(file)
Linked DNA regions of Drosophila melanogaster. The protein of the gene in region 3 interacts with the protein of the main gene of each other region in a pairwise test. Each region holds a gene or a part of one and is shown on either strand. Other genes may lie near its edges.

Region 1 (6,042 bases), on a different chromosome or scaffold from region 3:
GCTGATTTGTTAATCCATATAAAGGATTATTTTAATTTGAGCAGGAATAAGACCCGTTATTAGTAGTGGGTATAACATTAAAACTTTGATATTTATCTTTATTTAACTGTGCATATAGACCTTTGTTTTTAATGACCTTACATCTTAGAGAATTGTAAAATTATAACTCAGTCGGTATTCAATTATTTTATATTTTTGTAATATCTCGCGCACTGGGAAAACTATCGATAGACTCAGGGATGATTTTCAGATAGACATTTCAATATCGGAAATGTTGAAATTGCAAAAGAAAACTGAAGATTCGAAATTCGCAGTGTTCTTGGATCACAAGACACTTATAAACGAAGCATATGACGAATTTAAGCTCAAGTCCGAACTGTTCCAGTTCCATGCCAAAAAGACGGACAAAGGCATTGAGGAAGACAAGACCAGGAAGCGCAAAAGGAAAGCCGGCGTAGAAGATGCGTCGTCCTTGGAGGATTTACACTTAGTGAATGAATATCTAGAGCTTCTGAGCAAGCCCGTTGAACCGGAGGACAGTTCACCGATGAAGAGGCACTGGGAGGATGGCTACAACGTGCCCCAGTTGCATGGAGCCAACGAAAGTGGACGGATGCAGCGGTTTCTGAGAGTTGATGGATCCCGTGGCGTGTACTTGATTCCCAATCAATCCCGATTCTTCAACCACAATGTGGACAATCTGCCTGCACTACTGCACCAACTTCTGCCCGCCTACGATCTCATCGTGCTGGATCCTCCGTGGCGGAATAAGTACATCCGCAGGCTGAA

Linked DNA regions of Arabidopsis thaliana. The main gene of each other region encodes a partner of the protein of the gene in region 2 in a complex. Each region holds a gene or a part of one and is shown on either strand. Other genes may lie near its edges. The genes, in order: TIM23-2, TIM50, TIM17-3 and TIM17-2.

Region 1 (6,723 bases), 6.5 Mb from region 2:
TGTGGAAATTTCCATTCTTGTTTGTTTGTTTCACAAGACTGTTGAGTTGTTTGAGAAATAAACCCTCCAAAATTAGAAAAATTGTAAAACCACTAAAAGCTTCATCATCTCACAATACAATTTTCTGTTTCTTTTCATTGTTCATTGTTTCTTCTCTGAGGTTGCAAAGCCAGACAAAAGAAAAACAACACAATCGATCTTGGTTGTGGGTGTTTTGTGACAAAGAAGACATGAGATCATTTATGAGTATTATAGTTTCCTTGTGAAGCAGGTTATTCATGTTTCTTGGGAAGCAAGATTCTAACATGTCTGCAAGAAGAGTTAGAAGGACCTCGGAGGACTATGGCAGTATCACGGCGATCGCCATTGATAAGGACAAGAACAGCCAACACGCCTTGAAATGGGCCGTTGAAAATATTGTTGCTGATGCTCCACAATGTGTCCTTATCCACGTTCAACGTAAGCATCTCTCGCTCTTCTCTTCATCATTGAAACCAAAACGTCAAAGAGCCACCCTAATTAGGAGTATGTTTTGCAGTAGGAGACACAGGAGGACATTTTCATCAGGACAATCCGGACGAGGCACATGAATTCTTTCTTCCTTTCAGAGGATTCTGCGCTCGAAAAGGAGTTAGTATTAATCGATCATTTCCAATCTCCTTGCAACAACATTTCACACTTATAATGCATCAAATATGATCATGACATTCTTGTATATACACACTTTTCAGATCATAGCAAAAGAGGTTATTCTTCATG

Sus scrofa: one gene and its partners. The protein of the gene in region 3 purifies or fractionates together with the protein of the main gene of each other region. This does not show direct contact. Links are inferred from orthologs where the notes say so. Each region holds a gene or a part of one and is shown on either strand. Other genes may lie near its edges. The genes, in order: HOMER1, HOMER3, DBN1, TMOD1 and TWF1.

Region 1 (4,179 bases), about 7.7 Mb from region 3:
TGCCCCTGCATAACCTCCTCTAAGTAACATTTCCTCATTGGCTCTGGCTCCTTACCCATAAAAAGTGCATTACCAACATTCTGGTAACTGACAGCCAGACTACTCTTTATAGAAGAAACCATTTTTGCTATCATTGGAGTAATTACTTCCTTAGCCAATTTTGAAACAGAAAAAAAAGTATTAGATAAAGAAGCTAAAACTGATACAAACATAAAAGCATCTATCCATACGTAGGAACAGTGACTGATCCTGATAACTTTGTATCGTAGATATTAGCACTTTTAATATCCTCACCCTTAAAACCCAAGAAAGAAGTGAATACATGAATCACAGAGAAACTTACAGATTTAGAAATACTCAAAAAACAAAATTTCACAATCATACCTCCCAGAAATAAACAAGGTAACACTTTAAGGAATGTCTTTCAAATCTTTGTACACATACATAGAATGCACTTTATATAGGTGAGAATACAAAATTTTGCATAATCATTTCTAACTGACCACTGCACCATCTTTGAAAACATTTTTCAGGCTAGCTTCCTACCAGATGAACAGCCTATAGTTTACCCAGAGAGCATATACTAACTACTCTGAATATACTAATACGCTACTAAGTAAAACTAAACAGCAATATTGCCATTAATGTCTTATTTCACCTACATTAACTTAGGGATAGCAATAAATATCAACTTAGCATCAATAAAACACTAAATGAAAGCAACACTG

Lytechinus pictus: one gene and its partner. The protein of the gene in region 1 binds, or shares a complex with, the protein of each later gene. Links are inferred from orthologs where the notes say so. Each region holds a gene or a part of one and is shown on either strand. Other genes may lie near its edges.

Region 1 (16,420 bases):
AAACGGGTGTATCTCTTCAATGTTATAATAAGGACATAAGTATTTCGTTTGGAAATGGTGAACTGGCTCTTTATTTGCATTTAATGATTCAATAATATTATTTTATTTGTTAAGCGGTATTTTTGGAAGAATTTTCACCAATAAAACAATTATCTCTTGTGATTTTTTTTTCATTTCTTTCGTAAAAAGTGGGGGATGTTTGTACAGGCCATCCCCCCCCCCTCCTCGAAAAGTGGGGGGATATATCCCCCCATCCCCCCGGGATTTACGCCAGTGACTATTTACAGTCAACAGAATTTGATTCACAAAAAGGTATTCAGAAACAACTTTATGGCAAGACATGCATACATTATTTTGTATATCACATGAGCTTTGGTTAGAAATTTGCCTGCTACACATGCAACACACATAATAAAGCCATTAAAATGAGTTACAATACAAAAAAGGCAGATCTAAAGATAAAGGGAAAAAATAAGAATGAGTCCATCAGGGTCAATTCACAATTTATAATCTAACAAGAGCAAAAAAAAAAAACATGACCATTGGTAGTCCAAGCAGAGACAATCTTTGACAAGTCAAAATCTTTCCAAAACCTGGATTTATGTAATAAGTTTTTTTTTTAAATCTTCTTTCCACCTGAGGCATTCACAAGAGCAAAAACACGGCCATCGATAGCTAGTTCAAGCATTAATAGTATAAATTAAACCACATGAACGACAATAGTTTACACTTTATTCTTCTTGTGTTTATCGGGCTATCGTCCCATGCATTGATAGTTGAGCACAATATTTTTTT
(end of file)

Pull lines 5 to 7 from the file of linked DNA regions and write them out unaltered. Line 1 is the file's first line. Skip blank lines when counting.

Region 1 (6,723 bases), 6.5 Mb from region 2:
TGTGGAAATTTCCATTCTTGTTTGTTTGTTTCACAAGACTGTTGAGTTGTTTGAGAAATAAACCCTCCAAAATTAGAAAAATTGTAAAACCACTAAAAGCTTCATCATCTCACAATACAATTTTCTGTTTCTTTTCATTGTTCATTGTTTCTTCTCTGAGGTTGCAAAGCCAGACAAAAGAAAAACAACACAATCGATCTTGGTTGTGGGTGTTTTGTGACAAAGAAGACATGAGATCATTTATGAGTATTATAGTTTCCTTGTGAAGCAGGTTATTCATGTTTCTTGGGAAGCAAGATTCTAACATGTCTGCAAGAAGAGTTAGAAGGACCTCGGAGGACTATGGCAGTATCACGGCGATCGCCATTGATAAGGACAAGAACAGCCAACACGCCTTGAAATGGGCCGTTGAAAATATTGTTGCTGATGCTCCACAATGTGTCCTTATCCACGTTCAACGTAAGCATCTCTCGCTCTTCTCTTCATCATTGAAACCAAAACGTCAAAGAGCCACCCTAATTAGGAGTATGTTTTGCAGTAGGAGACACAGGAGGACATTTTCATCAGGACAATCCGGACGAGGCACATGAATTCTTTCTTCCTTTCAGAGGATTCTGCGCTCGAAAAGGAGTTAGTATTAATCGATCATTTCCAATCTCCTTGCAACAACATTTCACACTTATAATGCATCAAATATGATCATGACATTCTTGTATATACACACTTTTCAGATCATAGCAAAAGAGGTTATTCTTCATG

Sus scrofa: one gene and its partners. The protein of the gene in region 3 purifies or fractionates together with the protein of the main gene of each other region. This does not show direct contact. Links are inferred from orthologs where the notes say so. Each region holds a gene or a part of one and is shown on either strand. Other genes may lie near its edges. The genes, in order: HOMER1, HOMER3, DBN1, TMOD1 and TWF1.